24 Hour Party People is enjoyable for fans of late 70/s-80’s music, new wave, post-punk, synth pop, New Order/Joy Division or Manchester music scene.  If no, you might find this movie really, really strange and boring.  Fortunately I am the former and I enjoyed it.  But still, the ending was very random.

Dec 20 (Sun): Woke up at 1:30 ish.  I had a brunch meeting but due to the lack of participants, it was cancelled.  Met Kevin to get my hookah coal tray and screen at Seolleung station.  Then I went to my aunt’s house by subway.  I started to read Postwar: A History of Europe since 1945.  To my knowledge, I ordered a paperback used book on Amazon.  For some reason, the seller sent me a big-ass heavy hardcover edition, originally used for some library in US.  It’s good that I got something more than I paid in terms of value, but it is impossible to carry it in my bag and read on my commute.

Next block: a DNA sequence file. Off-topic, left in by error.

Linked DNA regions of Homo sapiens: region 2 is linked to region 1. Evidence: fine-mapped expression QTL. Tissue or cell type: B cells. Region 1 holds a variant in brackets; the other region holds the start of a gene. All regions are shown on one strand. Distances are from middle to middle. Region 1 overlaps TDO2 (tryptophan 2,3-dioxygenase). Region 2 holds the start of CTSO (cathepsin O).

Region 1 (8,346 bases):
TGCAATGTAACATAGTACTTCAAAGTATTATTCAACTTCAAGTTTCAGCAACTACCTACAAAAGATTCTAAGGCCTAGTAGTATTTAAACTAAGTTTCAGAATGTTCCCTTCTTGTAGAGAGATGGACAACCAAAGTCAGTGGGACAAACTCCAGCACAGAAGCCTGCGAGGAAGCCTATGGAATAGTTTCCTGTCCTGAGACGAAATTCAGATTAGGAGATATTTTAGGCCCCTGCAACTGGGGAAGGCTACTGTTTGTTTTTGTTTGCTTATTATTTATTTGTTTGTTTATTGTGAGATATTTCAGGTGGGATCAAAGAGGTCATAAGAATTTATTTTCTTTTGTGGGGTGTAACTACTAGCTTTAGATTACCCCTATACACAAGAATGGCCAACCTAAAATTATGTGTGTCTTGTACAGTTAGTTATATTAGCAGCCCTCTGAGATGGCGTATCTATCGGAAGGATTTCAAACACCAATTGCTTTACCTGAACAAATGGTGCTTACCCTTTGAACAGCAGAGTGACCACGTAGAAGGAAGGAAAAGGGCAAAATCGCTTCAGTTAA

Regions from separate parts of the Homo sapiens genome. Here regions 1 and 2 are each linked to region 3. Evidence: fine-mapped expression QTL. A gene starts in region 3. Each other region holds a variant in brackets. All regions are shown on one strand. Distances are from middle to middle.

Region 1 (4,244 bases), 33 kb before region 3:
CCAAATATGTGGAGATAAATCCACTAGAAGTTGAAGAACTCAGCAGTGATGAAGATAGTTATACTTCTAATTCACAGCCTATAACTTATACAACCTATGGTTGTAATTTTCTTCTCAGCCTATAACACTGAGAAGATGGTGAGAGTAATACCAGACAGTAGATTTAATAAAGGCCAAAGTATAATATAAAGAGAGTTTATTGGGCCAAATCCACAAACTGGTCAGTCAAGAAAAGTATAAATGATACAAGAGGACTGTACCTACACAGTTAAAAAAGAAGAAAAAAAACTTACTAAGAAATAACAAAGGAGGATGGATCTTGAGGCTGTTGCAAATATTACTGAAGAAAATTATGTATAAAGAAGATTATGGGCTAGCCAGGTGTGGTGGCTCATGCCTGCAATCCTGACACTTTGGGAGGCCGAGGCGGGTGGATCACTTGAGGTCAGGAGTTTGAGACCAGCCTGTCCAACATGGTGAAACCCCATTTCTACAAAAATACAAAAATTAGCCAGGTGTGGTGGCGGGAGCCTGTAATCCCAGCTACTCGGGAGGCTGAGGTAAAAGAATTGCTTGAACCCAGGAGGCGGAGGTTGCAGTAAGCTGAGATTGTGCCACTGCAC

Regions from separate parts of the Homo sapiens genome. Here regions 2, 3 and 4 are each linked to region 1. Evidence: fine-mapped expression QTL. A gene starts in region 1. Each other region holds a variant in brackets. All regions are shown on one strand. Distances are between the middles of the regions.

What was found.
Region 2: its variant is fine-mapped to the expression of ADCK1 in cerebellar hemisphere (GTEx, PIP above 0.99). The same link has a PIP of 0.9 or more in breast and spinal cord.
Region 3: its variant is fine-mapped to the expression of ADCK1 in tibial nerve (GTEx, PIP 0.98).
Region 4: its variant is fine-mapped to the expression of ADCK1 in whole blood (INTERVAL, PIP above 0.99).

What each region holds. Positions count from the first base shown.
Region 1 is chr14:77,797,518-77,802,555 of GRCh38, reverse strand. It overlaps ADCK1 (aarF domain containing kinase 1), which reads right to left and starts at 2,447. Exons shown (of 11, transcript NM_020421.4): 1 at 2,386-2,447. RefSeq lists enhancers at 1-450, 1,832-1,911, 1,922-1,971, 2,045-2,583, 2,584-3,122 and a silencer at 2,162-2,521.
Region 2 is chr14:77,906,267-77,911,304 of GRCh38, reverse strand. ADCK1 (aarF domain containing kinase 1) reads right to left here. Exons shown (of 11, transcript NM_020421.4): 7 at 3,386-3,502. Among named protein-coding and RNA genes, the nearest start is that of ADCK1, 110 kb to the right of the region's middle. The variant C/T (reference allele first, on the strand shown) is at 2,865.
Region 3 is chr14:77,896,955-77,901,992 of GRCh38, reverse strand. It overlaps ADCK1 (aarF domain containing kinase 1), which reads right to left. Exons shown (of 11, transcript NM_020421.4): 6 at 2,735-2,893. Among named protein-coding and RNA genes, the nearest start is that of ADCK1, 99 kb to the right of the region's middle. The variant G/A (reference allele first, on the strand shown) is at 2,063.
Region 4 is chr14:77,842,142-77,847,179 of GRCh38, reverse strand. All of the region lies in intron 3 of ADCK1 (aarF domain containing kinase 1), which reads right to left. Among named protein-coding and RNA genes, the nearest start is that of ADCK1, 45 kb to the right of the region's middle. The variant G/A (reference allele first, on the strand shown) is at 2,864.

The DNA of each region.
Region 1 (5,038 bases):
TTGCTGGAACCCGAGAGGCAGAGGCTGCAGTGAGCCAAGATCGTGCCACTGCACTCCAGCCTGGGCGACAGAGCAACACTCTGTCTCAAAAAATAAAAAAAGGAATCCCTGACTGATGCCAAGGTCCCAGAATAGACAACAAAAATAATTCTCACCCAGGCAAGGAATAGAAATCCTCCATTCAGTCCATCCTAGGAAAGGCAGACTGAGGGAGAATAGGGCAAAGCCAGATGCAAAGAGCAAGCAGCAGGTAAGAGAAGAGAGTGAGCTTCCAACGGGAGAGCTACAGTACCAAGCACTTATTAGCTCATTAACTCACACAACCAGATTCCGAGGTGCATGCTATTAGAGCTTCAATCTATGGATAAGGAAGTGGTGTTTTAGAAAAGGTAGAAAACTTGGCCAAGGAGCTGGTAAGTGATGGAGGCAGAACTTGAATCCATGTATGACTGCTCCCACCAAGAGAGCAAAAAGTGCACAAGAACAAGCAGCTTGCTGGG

As I get off to transfer subway line,   a Korean man about 50-60 years old talked to me in English: “Er, philo? Greek? Latin?” I always get confused whenever this happen.  Is he one of those random annoying scary people found at subway stations? Do I have to speak in English or Korean? Did he mistake me as an Asian American/Canadian/British who speaks no Korean?  South Korea is not the country of best diversity, and many elders just do not get it when Asian-looking person does not speak Asian language.  Some of them even get emotional when Asian-American/Canadian/British speaks in English.  So I made a safe bet – answering in Korean.